Interview: Artist Lindsay Johnson On Finding Unity Between D.C.’s Music and Art Scenes
When it comes to creating her signature concert flyer designs, D.C. artist Lindsay Johnson sees the medium as something bigger than just promotional material. “The way I prefer to use it is to create an atmosphere. A sense of what is going to be happening or something that is happening”, says Johnson.
When she looks at the great rock posters of yesteryear, Johnson sees artists who took the medium one step further and cultivated imaginative, fantastical and psychedelic pieces. “It took you to what that show was going to be about,” Johnson adds.
Designing posters for bands from Ra Ra Rasputin to The Royal Baths as well as D.C. Music Download’s very own Summer Sizzler poster, Johnson has shown her indelible style and left a trademark on the local music scene. Along with work in rock posters and flyers, Johnson has also expanded her resume to include gallery showcases and published work.
Johnson grew up near Cleveland,“which has such a big history with Rock ‘n Roll and really influenced my love for [it], and really fueled my love for rock posters,” she says of her adolescence in the Ohio suburbs. Even though she wasn’t much of a musician, Johnson was active in the local music scene. “I could not play the guitar, but I loved going to shows,” she laughs.
After graduating from the Savannah College of Art and Design in 2009, Johnson was still looking for the right direction to take her skills in and was hoping to combine them with her passion for rock.
“At the time, I really didn’t know exactly what I was going to do with that path,” she says.
By 2010, many of her friends had scattered throughout the nation. “I had aspirations to move because there weren’t many jobs in Cleveland. One person went to Washington, D.C. and some more people followed, sort of like a gold rush-”Hey! It’s easy to get a job over here right now,’” she says of her choice to move to the DMV. “So I went, and within the first week I got a good freelance gig.”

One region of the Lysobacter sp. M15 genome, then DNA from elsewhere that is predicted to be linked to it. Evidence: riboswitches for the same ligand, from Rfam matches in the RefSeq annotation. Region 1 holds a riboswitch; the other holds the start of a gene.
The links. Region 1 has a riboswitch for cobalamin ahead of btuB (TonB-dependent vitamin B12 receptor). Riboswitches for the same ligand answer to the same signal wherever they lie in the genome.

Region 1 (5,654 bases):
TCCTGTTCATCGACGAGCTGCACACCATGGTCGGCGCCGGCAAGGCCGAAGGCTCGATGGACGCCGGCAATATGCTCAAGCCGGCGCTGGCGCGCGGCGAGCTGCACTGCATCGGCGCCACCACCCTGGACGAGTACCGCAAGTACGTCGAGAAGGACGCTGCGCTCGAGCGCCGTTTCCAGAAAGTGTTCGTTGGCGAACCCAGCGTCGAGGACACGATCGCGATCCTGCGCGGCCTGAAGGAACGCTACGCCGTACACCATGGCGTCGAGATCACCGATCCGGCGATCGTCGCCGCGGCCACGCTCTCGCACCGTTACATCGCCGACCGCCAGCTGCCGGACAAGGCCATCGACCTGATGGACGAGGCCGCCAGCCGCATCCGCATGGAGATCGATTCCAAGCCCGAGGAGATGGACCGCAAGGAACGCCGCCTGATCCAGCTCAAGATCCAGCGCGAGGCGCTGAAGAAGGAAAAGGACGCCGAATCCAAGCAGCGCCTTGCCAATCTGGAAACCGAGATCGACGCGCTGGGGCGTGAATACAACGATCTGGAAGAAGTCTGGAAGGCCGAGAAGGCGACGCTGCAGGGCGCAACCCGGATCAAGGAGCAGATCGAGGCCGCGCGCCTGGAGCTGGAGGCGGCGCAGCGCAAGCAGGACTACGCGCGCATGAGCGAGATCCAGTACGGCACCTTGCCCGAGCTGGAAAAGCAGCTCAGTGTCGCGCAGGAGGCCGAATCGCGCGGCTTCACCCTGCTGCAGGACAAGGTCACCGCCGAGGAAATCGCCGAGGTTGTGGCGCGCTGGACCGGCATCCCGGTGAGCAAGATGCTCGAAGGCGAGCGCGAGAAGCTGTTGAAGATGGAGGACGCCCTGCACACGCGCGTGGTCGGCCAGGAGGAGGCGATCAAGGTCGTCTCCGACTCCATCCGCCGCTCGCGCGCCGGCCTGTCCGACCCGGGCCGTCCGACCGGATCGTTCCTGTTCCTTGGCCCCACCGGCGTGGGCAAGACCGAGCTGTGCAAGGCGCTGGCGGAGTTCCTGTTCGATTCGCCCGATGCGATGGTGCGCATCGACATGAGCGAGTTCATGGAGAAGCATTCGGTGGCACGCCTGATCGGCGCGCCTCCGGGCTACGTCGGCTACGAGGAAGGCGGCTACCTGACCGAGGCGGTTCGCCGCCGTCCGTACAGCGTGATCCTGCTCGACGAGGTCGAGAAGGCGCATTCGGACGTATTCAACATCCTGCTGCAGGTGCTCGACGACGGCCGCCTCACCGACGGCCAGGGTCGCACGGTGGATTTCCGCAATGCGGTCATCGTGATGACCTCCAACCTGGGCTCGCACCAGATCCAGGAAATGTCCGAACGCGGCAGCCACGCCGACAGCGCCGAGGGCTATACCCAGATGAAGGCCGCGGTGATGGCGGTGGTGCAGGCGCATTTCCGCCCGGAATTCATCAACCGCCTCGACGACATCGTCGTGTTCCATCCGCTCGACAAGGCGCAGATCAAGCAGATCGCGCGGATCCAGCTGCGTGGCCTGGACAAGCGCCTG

Her first opportunity to work with local musicians came while she was working at an Adams Morgan-based print and design shop.
“I got to meet a bunch of people: bookers, promoters, artists and musicians. I kind of got to know the scene that way,” she says of her exposure early on.
Admittedly, Johnson didn’t really care for some of the posters and flyers coming out at the time. “A lot of the posters sucked,” she chortles. She casually dropped hints about her talents and ambitions, and then a friend asked her and a coworker to create some posters for a show at Comet Ping Pong. After her initial posters became popular, more requests poured in.
“It started as this side project and then it turned into a full-time gig,” she says. “And then it just sort of expanded from there; we got to meet a lot more bands and got to know a lot of the other venues.”
Projects such as a collaboration with the band Paperhaus, which combined charity, arts and music, were major high points for Johnson and she is hoping to see similar events in the future. She will also serve as the live artist for D.C. Music Download’s big 9:30 Club show on Saturday, January 25.
In addition to her current projects, Johnson is also looking into using music and puppetry in future projects. “I’m looking to weave that into some sort of big show that uses music, lights and storytelling to really draw you further into a different world.”
Johnson says that she loves how the visual art scene in D.C. is beginning to work more with the music scene. “More and more often, [at] shows that I go to, there are a bunch of artists who are showing their work there,” she says. Johnson hopes that in the near future the two scenes become more integrated, with both music and visuals sharing the same space. “D.C. has a great opportunity. We have so many venues that allow for this sort of coming together of all types of art.”